Monday, April 16, 2007

Sopa del Dia

Cream of carrot soup.......
Ned likes soup so I make soup with some regularity. Seldom ever follow a recipe....and that is what is fun about making soup. You can use most anything. Fortunately I had some chicken stock in the freezer from cooking a chicken earlier. I had some carrots. Chopped up an onion sauteed it, added the chicken stock and carrots, a little seasoning from here and there. Then threw it all in the blender for a cream soup. I have to admit that I forgot to add 1/4 cup of rice which I always do when I'm making a cream soup. It is a technique that really reduces the amount of fat in a cream soup. After going through the blender the rice gives the soup body and smoothness. Then I can add just a tablespoon or two of crema to give the soup a silky finish. But this time I had to add a little more crema. I had some herbed salad croutons to garnish it. Actually I prefer making croutons from rye bread but I didn't have rye bread and the salad croutons were a okay substitute. It was pretty good Sopa del Dia.

This entry ties in with Steve Durbin's entry on Art and Perception about How Artists Cook. Since I read his blog entry, I've been thinking about all the photographers I know who are wonderful and creative cooks. I really think that the active creative part of our brains carries over to many of our activities.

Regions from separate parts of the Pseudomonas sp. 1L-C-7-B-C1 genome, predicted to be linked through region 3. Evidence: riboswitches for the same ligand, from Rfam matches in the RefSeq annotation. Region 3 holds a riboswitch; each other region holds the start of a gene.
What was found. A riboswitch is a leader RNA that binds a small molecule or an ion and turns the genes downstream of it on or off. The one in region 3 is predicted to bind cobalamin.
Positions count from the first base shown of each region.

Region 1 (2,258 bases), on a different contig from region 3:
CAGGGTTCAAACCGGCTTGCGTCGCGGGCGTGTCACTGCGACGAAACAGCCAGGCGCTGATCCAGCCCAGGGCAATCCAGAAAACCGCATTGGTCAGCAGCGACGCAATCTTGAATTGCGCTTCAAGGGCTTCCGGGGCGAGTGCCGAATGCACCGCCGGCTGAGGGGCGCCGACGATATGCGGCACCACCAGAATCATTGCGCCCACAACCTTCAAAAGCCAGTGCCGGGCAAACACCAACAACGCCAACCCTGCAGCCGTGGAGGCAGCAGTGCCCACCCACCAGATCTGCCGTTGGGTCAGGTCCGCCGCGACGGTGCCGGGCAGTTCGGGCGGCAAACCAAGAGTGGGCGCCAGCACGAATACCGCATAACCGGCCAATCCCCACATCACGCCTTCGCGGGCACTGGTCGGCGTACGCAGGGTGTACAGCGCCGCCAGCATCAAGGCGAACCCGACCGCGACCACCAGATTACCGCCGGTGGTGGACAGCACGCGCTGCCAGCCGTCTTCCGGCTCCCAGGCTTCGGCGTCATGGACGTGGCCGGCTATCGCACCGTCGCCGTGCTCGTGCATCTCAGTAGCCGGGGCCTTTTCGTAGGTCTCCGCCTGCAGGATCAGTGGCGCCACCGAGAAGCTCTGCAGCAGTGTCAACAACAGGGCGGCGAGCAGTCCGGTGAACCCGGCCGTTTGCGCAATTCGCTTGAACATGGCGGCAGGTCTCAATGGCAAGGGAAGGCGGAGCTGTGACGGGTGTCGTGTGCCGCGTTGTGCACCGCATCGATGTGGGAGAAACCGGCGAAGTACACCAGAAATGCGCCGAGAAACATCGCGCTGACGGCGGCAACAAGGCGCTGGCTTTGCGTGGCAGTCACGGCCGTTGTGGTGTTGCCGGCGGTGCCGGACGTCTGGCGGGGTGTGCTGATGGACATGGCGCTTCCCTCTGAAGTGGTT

2 comments:

Nancy said...

Is it the same or different that great chefs ARE artists?

Billie said...

Nancy, in my opinion great chefs have a some special sense and they are definitely creative. One of my sons is an amazing chef. He had a knowledge of food even as a child. When he made his sandwich as a little kid, it was cut and arranged on his plate. As he got older he would taste what I was cooking and say, Mom, it needs ..... and it wasn't salt but some other seasoning most of the time. He never went to a culinary school but he just "knows" food. His food is creative but it passes the taste test. I don't know about all chefs, but my son is an artist. And that artistry spills over to the rest of his life in the way he dresses, the things he buys and the way he decorates his home.